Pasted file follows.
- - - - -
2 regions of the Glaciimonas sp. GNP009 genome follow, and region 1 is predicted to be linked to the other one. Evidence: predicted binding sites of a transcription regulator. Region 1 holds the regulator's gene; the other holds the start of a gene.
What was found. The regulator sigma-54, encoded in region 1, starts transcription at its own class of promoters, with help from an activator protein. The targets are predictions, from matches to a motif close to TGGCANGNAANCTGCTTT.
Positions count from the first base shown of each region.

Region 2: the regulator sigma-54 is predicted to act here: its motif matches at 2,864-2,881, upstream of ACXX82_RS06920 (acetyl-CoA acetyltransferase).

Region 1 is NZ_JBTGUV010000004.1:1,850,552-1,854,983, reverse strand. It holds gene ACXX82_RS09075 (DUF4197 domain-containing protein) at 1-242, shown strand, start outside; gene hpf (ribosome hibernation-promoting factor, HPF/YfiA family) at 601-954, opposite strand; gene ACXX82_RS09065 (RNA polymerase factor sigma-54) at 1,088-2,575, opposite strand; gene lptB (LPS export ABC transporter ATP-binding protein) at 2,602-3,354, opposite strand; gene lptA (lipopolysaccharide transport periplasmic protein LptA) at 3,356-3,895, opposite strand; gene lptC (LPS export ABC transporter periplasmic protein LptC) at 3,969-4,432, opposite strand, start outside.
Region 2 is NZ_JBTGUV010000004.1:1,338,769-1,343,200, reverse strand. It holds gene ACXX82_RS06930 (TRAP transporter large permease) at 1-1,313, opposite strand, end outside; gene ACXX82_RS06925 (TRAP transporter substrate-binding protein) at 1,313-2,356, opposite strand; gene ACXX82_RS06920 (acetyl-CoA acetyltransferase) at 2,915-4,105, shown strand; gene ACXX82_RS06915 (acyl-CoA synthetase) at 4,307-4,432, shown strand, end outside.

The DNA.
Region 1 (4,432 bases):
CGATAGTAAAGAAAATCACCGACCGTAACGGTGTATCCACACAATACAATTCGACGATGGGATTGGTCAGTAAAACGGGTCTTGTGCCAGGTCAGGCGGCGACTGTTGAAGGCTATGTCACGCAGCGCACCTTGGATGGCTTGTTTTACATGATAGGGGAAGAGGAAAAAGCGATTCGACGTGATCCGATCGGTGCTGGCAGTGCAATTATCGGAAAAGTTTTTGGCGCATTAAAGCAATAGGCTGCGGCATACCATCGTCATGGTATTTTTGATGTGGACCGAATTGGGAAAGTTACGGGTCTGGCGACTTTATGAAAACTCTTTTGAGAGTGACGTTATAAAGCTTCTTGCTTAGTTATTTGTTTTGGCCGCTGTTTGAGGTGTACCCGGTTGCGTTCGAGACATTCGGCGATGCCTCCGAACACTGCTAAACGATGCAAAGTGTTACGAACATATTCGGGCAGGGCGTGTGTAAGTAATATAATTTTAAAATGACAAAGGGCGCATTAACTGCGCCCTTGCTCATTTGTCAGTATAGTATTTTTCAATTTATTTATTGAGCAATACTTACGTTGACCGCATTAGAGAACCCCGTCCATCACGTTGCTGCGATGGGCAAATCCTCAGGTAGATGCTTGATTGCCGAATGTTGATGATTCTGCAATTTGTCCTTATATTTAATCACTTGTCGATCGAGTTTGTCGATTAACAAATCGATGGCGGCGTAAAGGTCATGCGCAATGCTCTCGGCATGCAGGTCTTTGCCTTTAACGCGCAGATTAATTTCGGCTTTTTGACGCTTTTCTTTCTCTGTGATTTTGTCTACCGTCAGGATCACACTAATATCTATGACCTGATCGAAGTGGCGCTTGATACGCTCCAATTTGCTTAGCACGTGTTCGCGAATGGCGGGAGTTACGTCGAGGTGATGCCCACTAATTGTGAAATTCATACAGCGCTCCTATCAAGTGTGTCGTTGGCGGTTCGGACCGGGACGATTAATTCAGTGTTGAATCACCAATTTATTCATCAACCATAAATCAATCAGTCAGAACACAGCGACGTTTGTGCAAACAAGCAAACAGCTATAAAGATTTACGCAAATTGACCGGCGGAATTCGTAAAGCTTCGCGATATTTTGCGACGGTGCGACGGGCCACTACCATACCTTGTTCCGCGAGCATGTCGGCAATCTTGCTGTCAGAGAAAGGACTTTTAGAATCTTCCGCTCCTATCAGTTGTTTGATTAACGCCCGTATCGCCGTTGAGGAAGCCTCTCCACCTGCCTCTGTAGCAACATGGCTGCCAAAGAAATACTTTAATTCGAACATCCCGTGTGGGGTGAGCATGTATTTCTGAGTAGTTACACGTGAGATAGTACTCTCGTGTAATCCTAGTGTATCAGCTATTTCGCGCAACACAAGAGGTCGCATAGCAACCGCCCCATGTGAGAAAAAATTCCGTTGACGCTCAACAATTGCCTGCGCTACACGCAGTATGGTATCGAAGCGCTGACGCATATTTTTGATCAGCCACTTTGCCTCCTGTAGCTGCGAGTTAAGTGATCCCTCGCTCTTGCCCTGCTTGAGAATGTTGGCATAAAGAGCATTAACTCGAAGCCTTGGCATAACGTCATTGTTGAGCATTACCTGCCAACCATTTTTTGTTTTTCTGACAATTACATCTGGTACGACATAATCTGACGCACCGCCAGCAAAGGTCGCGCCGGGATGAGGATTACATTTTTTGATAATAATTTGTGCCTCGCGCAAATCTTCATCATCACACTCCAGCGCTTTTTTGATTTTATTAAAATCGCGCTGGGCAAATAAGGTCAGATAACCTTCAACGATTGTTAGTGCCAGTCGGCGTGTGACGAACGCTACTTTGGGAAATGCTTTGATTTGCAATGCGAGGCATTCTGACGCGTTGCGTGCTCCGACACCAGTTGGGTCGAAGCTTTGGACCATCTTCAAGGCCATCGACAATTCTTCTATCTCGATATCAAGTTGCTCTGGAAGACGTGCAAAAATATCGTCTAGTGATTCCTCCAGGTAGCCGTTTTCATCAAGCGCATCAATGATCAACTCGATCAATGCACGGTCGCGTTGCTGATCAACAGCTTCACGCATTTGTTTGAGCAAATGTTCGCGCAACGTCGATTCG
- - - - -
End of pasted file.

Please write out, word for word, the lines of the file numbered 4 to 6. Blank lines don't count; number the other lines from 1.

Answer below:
Region 2: the regulator sigma-54 is predicted to act here: its motif matches at 2,864-2,881, upstream of ACXX82_RS06920 (acetyl-CoA acetyltransferase).

Region 1 is NZ_JBTGUV010000004.1:1,850,552-1,854,983, reverse strand. It holds gene ACXX82_RS09075 (DUF4197 domain-containing protein) at 1-242, shown strand, start outside; gene hpf (ribosome hibernation-promoting factor, HPF/YfiA family) at 601-954, opposite strand; gene ACXX82_RS09065 (RNA polymerase factor sigma-54) at 1,088-2,575, opposite strand; gene lptB (LPS export ABC transporter ATP-binding protein) at 2,602-3,354, opposite strand; gene lptA (lipopolysaccharide transport periplasmic protein LptA) at 3,356-3,895, opposite strand; gene lptC (LPS export ABC transporter periplasmic protein LptC) at 3,969-4,432, opposite strand, start outside.
Region 2 is NZ_JBTGUV010000004.1:1,338,769-1,343,200, reverse strand. It holds gene ACXX82_RS06930 (TRAP transporter large permease) at 1-1,313, opposite strand, end outside; gene ACXX82_RS06925 (TRAP transporter substrate-binding protein) at 1,313-2,356, opposite strand; gene ACXX82_RS06920 (acetyl-CoA acetyltransferase) at 2,915-4,105, shown strand; gene ACXX82_RS06915 (acyl-CoA synthetase) at 4,307-4,432, shown strand, end outside.